Topic 2 – Open Education, Education for all

Topic 2 – Open Education

“Openness is the only means of doing education” – David Wiley (2010)

I would have to agree with David Wiley, as teachers we should be nurturers by default and part of being a nurturer is the desire to be generous and to enjoy seeing people grow by your guidance.  As David Wiley states placing walls around our work and not sharing is an outdated way of thinking.

One of my passions is growing bonsai’s and after recently attending the local Bonsai club meeting, which meets up once a month, it dawned on me that in the room the collective experience of working with bonsai’s must be over 1000 years. What happens when a person passes on? Perhaps the collective experience now drops to 930 years. Did that person impart their knowledge and skills or is it simply lost?

Technology gives us the wonderful opportunity to share. As part of our group’s task this week related to Topic 2, I came across two open educational websites that I will make use of in the future.

Experiment 1: Investigating and Exploring Open Computer Science Educational Resources for the subject programming

Website: www.code.org

About: Launched in 2013, Code.org is a non-profit dedicated to expanding access to computer science. Its vision is that every student in every school should have the opportunity to learn computer science. Code.org increases diversity in computer science by reaching students of all backgrounds where they are — at their skill-level, in their schools, and in ways that inspire them to keep learning.

Can you use their curriculum at a club, private school, after-school program, home school, or company?

Yes. Code.org grants you a non-exclusive, transferable, non-sublicensable, limited right and license to access, view, use, and display the Code.org curriculum and tutorial materials. The Code.org curriculum and tutorial materials may only be used for non-commercial, computer science educational purposes.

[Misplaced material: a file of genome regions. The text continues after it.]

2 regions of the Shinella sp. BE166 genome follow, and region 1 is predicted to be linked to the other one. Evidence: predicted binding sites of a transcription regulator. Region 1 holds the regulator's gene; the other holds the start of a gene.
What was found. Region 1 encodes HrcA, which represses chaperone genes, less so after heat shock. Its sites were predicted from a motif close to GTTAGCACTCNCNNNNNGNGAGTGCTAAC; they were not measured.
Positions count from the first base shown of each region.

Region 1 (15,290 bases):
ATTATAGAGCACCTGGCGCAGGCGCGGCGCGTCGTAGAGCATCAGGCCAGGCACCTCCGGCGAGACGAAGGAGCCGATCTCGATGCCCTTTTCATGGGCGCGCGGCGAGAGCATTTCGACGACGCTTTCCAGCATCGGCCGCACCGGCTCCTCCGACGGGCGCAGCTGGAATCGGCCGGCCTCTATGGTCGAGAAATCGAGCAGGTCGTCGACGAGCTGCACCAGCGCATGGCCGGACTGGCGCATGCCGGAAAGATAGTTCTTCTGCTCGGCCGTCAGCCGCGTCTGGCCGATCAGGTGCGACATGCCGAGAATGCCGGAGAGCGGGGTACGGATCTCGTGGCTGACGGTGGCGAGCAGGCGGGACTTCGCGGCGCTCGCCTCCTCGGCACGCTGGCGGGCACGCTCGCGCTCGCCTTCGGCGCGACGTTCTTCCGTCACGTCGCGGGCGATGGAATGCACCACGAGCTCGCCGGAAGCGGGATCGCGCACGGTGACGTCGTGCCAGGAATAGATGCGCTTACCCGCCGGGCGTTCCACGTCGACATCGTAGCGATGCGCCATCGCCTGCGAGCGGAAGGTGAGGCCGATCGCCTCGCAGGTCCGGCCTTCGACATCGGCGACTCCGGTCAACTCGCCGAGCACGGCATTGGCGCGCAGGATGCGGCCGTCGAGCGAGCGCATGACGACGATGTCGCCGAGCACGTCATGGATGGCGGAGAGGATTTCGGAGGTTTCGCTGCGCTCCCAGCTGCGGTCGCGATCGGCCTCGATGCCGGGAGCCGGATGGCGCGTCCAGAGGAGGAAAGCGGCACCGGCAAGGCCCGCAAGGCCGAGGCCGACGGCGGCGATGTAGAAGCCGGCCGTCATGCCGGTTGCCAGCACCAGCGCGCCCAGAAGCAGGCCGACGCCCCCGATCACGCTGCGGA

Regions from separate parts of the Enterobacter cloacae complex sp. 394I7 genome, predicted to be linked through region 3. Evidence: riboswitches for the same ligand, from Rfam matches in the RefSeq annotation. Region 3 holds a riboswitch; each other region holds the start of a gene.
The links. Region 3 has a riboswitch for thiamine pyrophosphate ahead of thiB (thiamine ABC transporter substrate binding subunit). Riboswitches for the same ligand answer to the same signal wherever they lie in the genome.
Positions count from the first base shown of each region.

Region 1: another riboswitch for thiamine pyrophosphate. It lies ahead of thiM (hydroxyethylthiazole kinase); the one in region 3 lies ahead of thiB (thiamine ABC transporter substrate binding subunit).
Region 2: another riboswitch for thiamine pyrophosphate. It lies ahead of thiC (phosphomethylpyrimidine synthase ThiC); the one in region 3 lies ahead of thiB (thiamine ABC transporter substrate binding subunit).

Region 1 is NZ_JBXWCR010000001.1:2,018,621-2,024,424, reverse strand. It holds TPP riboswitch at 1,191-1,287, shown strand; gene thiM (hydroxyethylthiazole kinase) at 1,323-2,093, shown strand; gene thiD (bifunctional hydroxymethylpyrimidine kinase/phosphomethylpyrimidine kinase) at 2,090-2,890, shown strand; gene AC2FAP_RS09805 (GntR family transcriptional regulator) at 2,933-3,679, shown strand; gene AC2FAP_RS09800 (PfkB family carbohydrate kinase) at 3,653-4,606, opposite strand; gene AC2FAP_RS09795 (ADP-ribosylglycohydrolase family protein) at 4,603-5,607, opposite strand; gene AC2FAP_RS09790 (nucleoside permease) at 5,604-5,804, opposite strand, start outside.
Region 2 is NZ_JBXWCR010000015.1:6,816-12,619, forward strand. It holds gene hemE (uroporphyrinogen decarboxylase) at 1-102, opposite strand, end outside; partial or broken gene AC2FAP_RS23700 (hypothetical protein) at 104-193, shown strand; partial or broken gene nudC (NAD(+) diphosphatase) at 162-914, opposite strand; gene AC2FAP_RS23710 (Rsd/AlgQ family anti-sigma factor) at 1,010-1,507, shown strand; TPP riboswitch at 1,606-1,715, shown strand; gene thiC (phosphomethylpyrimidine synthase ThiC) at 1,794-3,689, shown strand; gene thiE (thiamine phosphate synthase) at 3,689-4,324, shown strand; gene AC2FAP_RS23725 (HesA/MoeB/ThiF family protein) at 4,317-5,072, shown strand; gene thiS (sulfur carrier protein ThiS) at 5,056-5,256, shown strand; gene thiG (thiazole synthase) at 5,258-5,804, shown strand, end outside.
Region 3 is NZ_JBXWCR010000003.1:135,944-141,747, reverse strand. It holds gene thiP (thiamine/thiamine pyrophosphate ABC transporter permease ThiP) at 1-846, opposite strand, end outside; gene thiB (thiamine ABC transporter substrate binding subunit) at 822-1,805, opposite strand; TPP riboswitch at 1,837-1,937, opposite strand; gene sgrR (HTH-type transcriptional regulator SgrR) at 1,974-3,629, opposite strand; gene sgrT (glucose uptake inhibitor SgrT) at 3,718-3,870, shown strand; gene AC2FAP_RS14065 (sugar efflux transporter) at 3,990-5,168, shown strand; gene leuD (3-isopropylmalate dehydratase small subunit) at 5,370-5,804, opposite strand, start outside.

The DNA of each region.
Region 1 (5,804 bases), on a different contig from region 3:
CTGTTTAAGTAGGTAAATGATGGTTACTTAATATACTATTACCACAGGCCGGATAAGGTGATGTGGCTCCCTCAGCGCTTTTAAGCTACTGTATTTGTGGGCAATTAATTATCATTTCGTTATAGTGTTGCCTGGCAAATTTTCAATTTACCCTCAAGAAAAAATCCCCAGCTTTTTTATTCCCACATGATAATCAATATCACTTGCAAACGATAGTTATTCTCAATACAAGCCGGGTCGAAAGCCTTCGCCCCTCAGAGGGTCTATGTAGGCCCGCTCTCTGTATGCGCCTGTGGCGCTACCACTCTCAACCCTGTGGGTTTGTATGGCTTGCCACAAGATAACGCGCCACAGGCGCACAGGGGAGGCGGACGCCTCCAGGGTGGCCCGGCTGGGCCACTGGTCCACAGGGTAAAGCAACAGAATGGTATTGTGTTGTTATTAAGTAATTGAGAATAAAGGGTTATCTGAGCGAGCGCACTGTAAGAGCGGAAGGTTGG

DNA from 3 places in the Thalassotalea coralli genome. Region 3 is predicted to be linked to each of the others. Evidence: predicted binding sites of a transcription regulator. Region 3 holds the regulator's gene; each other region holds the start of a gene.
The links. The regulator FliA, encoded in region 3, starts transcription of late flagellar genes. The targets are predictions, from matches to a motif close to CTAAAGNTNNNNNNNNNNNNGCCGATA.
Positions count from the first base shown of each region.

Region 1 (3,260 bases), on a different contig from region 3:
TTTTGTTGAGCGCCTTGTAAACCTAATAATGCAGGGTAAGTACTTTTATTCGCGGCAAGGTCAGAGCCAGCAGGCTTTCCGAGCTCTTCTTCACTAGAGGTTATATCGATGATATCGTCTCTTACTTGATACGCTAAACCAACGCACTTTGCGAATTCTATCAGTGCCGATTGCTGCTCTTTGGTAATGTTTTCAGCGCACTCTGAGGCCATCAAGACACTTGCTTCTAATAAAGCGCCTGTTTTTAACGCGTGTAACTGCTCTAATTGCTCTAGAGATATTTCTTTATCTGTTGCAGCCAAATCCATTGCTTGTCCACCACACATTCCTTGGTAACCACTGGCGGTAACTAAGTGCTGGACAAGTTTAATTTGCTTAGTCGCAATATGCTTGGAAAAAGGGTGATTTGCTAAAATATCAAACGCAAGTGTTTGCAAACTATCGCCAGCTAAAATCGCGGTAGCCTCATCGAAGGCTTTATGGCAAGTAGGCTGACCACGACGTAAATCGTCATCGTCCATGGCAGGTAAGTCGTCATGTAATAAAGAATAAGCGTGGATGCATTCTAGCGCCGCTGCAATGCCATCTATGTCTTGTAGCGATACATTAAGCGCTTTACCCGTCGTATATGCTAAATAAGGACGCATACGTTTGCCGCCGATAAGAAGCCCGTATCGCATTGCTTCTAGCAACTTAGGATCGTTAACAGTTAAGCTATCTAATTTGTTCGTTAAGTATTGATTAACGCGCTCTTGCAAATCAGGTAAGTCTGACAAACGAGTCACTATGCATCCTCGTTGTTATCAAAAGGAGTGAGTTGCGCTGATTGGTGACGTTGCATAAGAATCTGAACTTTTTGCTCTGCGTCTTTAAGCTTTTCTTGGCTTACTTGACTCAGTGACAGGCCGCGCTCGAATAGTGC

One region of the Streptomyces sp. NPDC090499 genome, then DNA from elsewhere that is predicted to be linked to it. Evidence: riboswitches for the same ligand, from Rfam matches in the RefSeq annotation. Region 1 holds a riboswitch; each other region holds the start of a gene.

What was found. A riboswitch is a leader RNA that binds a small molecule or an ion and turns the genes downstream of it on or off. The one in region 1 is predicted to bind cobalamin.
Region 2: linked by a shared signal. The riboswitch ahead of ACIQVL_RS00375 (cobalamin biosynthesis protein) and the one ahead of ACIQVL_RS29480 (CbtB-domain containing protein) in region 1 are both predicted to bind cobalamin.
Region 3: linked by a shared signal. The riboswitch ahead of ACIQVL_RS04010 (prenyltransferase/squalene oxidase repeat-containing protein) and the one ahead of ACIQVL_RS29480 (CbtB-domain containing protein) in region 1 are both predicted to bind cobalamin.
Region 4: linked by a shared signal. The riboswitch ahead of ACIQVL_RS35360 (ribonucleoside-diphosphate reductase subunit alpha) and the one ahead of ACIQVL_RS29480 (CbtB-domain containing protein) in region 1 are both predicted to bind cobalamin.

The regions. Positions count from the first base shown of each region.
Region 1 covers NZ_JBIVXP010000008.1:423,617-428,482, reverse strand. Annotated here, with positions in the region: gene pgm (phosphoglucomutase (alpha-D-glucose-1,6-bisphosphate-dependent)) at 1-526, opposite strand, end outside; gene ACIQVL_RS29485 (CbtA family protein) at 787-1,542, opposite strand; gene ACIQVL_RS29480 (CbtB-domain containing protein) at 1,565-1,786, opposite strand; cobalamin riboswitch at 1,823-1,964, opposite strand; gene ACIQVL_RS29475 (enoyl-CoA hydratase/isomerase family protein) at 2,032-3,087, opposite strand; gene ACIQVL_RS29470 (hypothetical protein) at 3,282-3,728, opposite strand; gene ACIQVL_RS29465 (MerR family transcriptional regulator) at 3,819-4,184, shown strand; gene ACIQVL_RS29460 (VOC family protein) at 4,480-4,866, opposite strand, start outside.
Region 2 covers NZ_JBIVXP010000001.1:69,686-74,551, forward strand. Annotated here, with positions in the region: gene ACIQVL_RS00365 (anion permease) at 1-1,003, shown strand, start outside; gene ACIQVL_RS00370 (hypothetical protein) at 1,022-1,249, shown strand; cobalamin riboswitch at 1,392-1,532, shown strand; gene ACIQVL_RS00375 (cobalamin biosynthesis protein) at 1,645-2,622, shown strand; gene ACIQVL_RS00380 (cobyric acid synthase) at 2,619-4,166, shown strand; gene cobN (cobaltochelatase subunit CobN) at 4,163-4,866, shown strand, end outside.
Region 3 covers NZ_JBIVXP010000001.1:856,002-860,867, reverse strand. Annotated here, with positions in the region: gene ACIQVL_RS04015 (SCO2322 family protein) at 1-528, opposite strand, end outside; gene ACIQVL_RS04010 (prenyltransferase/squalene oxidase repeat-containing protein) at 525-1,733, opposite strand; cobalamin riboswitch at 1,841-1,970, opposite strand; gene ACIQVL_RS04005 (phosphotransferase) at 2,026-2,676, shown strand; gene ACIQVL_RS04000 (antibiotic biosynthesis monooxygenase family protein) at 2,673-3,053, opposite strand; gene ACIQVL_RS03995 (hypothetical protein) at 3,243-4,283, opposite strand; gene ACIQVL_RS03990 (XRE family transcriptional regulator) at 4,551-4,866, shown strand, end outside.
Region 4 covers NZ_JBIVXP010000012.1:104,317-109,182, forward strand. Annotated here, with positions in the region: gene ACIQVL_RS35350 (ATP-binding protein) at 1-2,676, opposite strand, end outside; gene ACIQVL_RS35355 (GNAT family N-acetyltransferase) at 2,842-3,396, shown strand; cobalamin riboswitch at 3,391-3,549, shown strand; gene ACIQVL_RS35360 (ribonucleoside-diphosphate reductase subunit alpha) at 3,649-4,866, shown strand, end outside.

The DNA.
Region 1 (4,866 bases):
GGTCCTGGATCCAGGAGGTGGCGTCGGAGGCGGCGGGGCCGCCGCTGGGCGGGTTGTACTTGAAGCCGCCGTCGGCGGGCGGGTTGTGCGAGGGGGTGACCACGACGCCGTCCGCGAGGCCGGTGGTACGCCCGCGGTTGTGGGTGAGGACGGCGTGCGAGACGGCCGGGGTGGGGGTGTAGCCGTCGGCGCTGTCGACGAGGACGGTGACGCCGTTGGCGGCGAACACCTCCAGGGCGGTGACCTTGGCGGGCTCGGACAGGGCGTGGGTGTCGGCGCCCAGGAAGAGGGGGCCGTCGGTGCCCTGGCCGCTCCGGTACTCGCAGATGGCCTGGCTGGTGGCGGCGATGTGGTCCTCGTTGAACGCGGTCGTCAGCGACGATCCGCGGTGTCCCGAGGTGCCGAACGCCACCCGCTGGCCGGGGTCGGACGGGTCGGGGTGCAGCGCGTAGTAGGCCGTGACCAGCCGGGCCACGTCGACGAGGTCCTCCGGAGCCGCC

Evaluation: A great, fun, and highly educational website. Some of my 1st year programming students worked with the website in class and found it beneficial as it highlights key programming principles and it provides instant feedback. The game, puzzle format appealed to them and the website uses Disney characters which sparked their interest as they had grown up watching those characters.

Relevancy: Although mostly for younger children (rather than University students), it is a helpful tool in teaching programming basics to any age. 5/5

Experiment 2: Investigating and Exploring open Computer Science Resources for the subject Web Development

Website: http://www.w3schools.com/

About: W3Schools is a web developers site, with tutorials and references on web development languages such as HTML, CSS, JavaScript, PHP, SQL, and Bootstrap, covering most aspects of web programming. The site derives its name from the World Wide Web (W3), but is not affiliated with the W3C. W3Schools was originally created in 1998 by Refsnes Data, a Norwegian software development and consulting company.

Is W3Schools Free?

W3Schools is a completely free developer’s resource.

Using W3Schools in Teaching

Fair use includes using copyrighted material in teaching under this balancing:

Favourable Use:

  • Copying examples and code snippets for non-profit teaching and research.
  • Copying small quantities, appropriate for classroom teaching.

Not Favourable Use:

  • Copying for profitable or commercial use.
  • Massive or verbatim copying.
  • Copying large quantities.

Evaluation: A very good site that covers key computer science principles related to web programming. Students really enjoyed working with this website, great instant feedback to something that you have coded. The site design is very intuitive.

Relevancy:  Extremely relevant and up to date. 5/5

References:

 

 

 

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2 thoughts on “Topic 2 – Open Education, Education for all

  1. I really like your analogy of the bonsai and the collective experience. So true of education and so many other professions. Through all the sharing of information it certainly helps with the information overload as we can learn from one another rather than trial and error on our own.

    Like

  2. How inspiring, I feel like trying to code now. Interesting that both resources you tried out seemed to be useful and accurate… maybe it is not so strange if there is more material within computer science compared to other, less IT-related subjects… I think some of the other group members had more difficulties finding resources that where relevant to their teaching…

    Like

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